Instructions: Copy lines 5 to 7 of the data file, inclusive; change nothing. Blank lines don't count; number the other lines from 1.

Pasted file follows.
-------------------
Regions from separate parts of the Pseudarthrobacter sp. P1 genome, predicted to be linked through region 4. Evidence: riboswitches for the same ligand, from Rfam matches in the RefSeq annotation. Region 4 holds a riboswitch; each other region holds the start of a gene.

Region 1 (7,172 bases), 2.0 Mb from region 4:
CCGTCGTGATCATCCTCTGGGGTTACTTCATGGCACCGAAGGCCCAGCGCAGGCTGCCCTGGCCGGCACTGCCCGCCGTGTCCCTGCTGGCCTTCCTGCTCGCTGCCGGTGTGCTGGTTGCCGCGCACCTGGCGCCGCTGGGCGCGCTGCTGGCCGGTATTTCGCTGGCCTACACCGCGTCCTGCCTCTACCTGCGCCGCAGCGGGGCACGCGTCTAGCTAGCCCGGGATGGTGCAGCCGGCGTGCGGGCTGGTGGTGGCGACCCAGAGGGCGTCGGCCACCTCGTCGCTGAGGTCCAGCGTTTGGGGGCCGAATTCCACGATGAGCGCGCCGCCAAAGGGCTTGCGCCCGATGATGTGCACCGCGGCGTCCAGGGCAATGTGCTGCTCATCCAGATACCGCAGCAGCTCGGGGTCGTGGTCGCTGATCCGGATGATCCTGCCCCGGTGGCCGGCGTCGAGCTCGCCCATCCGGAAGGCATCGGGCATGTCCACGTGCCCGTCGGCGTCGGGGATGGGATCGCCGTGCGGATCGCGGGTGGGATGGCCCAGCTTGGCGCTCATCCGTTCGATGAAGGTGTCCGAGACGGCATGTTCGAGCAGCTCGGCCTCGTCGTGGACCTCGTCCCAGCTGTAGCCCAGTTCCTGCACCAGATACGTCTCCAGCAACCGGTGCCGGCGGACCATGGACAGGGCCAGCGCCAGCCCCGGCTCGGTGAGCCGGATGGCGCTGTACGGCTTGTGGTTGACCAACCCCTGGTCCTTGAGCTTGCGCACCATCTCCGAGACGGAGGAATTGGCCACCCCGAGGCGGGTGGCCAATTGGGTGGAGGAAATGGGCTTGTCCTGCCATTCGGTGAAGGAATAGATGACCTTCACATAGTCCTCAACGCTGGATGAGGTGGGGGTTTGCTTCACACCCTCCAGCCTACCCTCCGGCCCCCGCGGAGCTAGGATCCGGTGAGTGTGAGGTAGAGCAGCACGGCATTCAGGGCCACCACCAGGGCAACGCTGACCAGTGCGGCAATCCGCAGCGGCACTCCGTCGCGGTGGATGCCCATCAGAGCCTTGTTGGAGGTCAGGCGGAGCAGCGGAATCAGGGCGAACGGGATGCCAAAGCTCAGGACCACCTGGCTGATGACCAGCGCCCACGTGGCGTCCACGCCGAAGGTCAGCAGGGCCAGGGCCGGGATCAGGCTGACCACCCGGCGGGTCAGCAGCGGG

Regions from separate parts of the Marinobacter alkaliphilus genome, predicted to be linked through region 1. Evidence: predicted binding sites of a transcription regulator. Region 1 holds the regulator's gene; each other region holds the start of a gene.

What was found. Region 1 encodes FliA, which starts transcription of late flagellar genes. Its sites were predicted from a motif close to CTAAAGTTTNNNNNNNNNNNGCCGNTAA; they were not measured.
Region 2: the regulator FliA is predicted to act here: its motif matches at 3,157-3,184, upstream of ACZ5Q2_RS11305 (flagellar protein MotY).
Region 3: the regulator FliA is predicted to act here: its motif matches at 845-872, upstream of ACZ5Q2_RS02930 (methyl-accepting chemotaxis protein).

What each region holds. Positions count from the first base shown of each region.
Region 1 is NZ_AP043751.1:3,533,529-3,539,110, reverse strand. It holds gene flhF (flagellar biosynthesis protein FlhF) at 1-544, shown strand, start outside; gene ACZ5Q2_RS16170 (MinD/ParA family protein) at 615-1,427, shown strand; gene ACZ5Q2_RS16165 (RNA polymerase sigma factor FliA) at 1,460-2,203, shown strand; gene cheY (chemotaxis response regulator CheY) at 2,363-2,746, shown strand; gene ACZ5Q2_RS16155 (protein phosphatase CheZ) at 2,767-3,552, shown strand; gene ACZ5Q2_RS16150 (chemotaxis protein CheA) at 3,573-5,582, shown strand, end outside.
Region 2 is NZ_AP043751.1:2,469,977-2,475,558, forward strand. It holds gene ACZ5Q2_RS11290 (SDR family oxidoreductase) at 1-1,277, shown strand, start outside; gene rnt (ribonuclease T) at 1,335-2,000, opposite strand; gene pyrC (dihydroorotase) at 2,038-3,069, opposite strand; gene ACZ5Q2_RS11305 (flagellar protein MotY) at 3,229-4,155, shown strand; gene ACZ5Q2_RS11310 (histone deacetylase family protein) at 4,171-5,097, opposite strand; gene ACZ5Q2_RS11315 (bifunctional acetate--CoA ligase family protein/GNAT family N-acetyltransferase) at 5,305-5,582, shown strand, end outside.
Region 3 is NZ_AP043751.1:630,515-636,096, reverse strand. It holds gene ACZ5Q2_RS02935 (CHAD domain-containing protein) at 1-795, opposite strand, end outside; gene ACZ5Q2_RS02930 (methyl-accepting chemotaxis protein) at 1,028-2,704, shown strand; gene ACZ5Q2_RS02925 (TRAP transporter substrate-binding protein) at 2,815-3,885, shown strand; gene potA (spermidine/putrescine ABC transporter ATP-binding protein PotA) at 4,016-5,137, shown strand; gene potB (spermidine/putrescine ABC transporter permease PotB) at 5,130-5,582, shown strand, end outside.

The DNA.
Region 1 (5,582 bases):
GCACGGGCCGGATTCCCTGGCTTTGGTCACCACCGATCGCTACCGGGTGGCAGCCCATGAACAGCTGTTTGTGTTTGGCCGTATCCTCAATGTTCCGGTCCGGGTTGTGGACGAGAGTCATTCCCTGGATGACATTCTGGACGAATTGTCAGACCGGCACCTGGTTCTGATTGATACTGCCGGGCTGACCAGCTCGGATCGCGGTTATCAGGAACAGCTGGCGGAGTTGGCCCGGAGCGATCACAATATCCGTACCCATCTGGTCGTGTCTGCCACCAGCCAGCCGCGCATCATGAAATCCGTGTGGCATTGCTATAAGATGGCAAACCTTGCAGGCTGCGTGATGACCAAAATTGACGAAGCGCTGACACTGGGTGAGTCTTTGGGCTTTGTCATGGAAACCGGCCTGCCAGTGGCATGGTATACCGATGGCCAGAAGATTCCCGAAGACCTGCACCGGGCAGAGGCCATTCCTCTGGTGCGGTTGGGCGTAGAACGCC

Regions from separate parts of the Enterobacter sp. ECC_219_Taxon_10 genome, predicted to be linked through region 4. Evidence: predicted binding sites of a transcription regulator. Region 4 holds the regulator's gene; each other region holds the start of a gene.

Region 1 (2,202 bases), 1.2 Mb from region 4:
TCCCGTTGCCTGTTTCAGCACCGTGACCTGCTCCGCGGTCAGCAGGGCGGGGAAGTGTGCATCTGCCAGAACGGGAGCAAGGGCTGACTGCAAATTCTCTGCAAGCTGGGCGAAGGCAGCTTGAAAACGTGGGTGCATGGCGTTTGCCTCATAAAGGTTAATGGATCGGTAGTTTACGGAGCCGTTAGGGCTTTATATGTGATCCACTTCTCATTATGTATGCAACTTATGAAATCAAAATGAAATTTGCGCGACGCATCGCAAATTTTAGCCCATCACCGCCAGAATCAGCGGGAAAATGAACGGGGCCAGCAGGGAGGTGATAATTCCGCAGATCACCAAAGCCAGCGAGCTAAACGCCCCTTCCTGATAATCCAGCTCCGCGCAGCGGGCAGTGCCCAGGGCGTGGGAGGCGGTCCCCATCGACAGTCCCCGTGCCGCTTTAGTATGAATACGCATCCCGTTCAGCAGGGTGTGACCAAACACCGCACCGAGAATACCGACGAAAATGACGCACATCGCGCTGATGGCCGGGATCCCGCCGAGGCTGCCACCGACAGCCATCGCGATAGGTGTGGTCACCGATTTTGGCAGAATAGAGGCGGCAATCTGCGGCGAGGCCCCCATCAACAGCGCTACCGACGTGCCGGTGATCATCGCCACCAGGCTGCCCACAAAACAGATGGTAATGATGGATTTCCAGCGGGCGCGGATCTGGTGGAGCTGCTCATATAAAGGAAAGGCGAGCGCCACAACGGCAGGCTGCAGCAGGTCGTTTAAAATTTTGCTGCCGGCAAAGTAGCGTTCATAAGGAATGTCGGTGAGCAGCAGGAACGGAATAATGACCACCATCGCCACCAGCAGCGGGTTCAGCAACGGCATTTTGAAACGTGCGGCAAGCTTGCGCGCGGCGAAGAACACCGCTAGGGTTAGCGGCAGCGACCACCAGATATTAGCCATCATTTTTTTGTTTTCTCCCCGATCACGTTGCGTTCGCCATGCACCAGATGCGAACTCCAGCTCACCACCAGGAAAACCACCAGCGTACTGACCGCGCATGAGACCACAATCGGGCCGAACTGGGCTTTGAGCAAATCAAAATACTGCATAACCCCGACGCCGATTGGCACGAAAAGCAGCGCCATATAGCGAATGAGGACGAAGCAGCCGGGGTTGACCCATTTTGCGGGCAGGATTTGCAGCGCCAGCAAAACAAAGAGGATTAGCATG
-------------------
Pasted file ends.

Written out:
What was found. Region 1 encodes FliA, which starts transcription of late flagellar genes. Its sites were predicted from a motif close to CTAAAGTTTNNNNNNNNNNNGCCGNTAA; they were not measured.
Region 2: the regulator FliA is predicted to act here: its motif matches at 3,157-3,184, upstream of ACZ5Q2_RS11305 (flagellar protein MotY).
Region 3: the regulator FliA is predicted to act here: its motif matches at 845-872, upstream of ACZ5Q2_RS02930 (methyl-accepting chemotaxis protein).